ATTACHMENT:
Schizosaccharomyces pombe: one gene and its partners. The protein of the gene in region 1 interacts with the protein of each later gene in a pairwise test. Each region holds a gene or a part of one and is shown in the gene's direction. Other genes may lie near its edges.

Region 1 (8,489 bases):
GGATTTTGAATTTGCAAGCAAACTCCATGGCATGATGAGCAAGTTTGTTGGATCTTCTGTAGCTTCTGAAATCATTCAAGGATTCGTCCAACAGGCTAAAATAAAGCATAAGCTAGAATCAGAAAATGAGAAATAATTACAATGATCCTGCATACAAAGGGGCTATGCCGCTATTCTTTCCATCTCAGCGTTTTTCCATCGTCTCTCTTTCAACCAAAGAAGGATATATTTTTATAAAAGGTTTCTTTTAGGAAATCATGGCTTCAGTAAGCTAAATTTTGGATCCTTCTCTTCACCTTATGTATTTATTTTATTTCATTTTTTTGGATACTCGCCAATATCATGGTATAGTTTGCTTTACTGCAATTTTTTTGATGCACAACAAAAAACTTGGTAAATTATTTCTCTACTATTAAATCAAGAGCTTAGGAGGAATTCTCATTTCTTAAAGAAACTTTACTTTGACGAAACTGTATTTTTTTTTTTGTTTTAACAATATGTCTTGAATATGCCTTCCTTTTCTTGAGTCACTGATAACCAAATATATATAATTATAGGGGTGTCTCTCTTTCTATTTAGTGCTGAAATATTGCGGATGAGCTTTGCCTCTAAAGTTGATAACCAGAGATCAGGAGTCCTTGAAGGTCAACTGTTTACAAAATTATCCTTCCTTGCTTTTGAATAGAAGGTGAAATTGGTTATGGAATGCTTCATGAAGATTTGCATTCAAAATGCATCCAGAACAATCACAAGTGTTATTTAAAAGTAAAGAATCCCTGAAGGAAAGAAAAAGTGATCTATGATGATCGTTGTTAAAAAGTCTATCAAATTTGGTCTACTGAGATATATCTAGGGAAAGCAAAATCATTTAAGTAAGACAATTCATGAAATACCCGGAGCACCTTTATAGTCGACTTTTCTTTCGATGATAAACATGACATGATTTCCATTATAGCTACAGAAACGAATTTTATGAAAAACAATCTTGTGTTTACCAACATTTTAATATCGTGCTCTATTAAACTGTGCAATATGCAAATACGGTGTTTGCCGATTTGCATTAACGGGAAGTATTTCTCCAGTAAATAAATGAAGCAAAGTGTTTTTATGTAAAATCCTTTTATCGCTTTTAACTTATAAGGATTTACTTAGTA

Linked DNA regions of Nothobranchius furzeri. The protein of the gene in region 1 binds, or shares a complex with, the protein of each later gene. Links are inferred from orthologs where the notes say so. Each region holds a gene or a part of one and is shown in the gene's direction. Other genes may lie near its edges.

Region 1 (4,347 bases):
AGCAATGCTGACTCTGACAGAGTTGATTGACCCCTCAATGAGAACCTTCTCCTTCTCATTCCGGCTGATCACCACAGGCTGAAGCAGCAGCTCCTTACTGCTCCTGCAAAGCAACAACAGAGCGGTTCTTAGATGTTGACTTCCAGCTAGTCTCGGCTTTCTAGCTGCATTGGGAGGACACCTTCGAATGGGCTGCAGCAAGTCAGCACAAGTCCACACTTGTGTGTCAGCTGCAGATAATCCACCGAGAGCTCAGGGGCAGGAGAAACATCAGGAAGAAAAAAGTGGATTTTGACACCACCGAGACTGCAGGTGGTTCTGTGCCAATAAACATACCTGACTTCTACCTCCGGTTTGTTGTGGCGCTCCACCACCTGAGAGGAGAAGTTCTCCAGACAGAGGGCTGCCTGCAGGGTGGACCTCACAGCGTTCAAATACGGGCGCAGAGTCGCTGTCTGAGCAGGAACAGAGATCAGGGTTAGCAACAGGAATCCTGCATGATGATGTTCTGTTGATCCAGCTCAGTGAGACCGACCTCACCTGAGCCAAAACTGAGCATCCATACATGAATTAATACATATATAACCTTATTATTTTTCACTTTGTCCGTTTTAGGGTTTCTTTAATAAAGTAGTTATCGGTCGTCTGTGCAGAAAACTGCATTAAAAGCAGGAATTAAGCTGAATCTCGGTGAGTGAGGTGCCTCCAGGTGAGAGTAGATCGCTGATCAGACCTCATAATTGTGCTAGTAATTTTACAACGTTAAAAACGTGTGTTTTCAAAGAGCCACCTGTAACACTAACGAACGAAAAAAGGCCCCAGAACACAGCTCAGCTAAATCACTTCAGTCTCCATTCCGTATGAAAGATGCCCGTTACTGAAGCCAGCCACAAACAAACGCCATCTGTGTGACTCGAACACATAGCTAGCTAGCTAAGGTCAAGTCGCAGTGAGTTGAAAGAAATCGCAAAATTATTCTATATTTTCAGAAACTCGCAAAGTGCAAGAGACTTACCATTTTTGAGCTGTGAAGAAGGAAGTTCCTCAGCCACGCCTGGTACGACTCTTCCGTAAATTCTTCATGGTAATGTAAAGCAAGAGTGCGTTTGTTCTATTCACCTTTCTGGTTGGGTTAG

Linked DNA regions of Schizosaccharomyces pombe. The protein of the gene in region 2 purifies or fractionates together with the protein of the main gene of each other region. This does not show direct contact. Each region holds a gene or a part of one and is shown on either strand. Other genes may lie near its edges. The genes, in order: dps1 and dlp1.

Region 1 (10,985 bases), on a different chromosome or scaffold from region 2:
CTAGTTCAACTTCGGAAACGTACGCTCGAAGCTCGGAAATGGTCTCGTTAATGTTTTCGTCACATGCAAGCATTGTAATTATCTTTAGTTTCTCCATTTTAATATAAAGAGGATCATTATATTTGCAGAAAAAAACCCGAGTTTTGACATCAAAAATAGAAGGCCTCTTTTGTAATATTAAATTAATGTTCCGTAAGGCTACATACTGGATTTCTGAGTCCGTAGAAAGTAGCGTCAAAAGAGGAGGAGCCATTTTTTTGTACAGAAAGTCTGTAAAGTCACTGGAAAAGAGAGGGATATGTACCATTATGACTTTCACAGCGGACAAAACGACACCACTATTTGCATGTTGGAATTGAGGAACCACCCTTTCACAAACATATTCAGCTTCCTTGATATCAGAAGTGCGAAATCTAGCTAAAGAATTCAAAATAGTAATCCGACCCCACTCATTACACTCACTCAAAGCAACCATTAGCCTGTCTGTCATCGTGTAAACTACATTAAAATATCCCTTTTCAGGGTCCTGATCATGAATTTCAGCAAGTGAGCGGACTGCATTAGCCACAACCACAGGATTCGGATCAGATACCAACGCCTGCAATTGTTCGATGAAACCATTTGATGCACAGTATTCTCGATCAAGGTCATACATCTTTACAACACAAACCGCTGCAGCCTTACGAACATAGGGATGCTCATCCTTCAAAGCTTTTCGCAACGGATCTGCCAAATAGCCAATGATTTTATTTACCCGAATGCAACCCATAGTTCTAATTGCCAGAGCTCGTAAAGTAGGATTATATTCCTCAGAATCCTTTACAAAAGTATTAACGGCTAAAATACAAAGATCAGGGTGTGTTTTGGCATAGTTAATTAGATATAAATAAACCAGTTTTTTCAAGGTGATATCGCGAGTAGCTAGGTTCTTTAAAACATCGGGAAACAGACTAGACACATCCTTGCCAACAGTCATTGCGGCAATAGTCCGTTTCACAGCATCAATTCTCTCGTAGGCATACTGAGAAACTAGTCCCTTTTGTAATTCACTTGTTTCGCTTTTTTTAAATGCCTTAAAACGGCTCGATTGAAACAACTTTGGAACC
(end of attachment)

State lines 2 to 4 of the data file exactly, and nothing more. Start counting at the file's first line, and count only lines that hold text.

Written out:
Region 1 (8,489 bases):
GGATTTTGAATTTGCAAGCAAACTCCATGGCATGATGAGCAAGTTTGTTGGATCTTCTGTAGCTTCTGAAATCATTCAAGGATTCGTCCAACAGGCTAAAATAAAGCATAAGCTAGAATCAGAAAATGAGAAATAATTACAATGATCCTGCATACAAAGGGGCTATGCCGCTATTCTTTCCATCTCAGCGTTTTTCCATCGTCTCTCTTTCAACCAAAGAAGGATATATTTTTATAAAAGGTTTCTTTTAGGAAATCATGGCTTCAGTAAGCTAAATTTTGGATCCTTCTCTTCACCTTATGTATTTATTTTATTTCATTTTTTTGGATACTCGCCAATATCATGGTATAGTTTGCTTTACTGCAATTTTTTTGATGCACAACAAAAAACTTGGTAAATTATTTCTCTACTATTAAATCAAGAGCTTAGGAGGAATTCTCATTTCTTAAAGAAACTTTACTTTGACGAAACTGTATTTTTTTTTTTGTTTTAACAATATGTCTTGAATATGCCTTCCTTTTCTTGAGTCACTGATAACCAAATATATATAATTATAGGGGTGTCTCTCTTTCTATTTAGTGCTGAAATATTGCGGATGAGCTTTGCCTCTAAAGTTGATAACCAGAGATCAGGAGTCCTTGAAGGTCAACTGTTTACAAAATTATCCTTCCTTGCTTTTGAATAGAAGGTGAAATTGGTTATGGAATGCTTCATGAAGATTTGCATTCAAAATGCATCCAGAACAATCACAAGTGTTATTTAAAAGTAAAGAATCCCTGAAGGAAAGAAAAAGTGATCTATGATGATCGTTGTTAAAAAGTCTATCAAATTTGGTCTACTGAGATATATCTAGGGAAAGCAAAATCATTTAAGTAAGACAATTCATGAAATACCCGGAGCACCTTTATAGTCGACTTTTCTTTCGATGATAAACATGACATGATTTCCATTATAGCTACAGAAACGAATTTTATGAAAAACAATCTTGTGTTTACCAACATTTTAATATCGTGCTCTATTAAACTGTGCAATATGCAAATACGGTGTTTGCCGATTTGCATTAACGGGAAGTATTTCTCCAGTAAATAAATGAAGCAAAGTGTTTTTATGTAAAATCCTTTTATCGCTTTTAACTTATAAGGATTTACTTAGTA

Linked DNA regions of Nothobranchius furzeri. The protein of the gene in region 1 binds, or shares a complex with, the protein of each later gene. Links are inferred from orthologs where the notes say so. Each region holds a gene or a part of one and is shown in the gene's direction. Other genes may lie near its edges.